The role of different stigma perceptions in treatment seeking and dropout among active duty military personnel

Thomas W Britt, Kristen S Jennings, Janelle H Cheung, Cynthia L S Pury, Heidi M Zinzow
Psychiatric Rehabilitation Journal 2015, 38 (2): 142-9

OBJECTIVE: Many military personnel with mental health problems do not seek treatment from mental health professionals, and if they do seek treatment, they drop out of treatment before receiving the recommended number of sessions. The present study examined the role of 4 different stigma perceptions on these outcomes: perceived stigma to career, perceived stigma of differential treatment, self-stigma from seeking treatment, and stigmatizing perceptions of soldiers who seek treatment.

METHOD: One thousand three hundred twenty-four active duty soldiers completed a self-report survey assessment that included measures of the 4 different stigma perceptions, indices of mental health symptoms, receipt of mental health treatment, and whether they had dropped out of treatment before it was completed.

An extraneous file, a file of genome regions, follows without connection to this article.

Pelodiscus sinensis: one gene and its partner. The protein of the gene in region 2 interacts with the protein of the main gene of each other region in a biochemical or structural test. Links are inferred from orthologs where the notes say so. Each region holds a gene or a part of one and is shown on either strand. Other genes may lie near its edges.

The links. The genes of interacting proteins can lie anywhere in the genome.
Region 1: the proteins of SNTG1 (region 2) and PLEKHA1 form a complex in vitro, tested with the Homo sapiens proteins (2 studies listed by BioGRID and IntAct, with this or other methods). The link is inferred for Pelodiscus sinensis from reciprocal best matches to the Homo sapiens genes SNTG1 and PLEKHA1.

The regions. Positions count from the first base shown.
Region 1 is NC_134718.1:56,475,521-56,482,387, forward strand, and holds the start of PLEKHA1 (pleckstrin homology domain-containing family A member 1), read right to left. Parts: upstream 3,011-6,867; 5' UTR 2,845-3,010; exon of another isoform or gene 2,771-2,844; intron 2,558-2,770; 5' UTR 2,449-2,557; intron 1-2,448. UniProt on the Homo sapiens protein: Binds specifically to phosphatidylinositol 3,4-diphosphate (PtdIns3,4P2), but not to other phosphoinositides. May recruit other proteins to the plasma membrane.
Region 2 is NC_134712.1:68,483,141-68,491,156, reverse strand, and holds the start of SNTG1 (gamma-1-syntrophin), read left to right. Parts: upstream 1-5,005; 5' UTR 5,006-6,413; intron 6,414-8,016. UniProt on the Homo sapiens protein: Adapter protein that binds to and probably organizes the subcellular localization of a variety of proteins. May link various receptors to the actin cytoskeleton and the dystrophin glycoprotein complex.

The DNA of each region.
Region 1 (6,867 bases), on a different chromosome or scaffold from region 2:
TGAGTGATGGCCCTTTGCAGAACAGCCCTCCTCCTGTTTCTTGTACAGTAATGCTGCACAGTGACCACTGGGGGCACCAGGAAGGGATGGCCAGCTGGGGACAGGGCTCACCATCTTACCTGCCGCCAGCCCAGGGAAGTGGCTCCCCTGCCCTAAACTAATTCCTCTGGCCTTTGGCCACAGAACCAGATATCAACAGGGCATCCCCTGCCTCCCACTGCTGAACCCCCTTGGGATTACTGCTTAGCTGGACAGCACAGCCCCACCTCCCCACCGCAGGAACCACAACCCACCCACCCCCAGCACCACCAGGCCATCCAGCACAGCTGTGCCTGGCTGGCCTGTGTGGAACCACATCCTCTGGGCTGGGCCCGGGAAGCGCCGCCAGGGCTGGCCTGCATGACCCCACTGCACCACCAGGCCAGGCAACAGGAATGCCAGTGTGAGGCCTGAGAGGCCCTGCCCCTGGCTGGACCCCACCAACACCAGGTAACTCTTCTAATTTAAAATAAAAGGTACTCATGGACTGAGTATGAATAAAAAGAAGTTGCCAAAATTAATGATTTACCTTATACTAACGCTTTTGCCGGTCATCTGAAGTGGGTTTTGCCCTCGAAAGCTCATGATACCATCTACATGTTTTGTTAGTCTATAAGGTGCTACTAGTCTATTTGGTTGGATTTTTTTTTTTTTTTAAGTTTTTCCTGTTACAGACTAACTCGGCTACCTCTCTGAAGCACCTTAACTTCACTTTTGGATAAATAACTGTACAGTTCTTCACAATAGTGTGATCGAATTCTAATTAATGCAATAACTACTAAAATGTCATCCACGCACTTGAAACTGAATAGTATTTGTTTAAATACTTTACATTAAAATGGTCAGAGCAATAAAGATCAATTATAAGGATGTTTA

RESULTS: Participants screening positive for a mental health problem reported higher scores on all 4 stigma perceptions. All 4 stigma perceptions were each associated with a reduced likelihood of treatment seeking when considered individually, but only stigmatizing beliefs about those who seek treatment were uniquely associated with treatment seeking. Perceived stigma for one's career and differential treatment from others, along with self-stigma from treatment seeking, were associated with an increased probability of dropping out of mental health treatment. Self-stigma from treatment seeking was the only unique predictor of dropout.

CONCLUSIONS AND IMPLICATIONS FOR PRACTICE: Different stigma perceptions were associated with treatment seeking and dropout. Further longitudinal research is needed to examine how stigma perceptions influence these important outcomes. Practitioners need to be aware of how different stigma perceptions can influence treatment seeking and potentially target stigma perceptions during treatment to prevent dropout.

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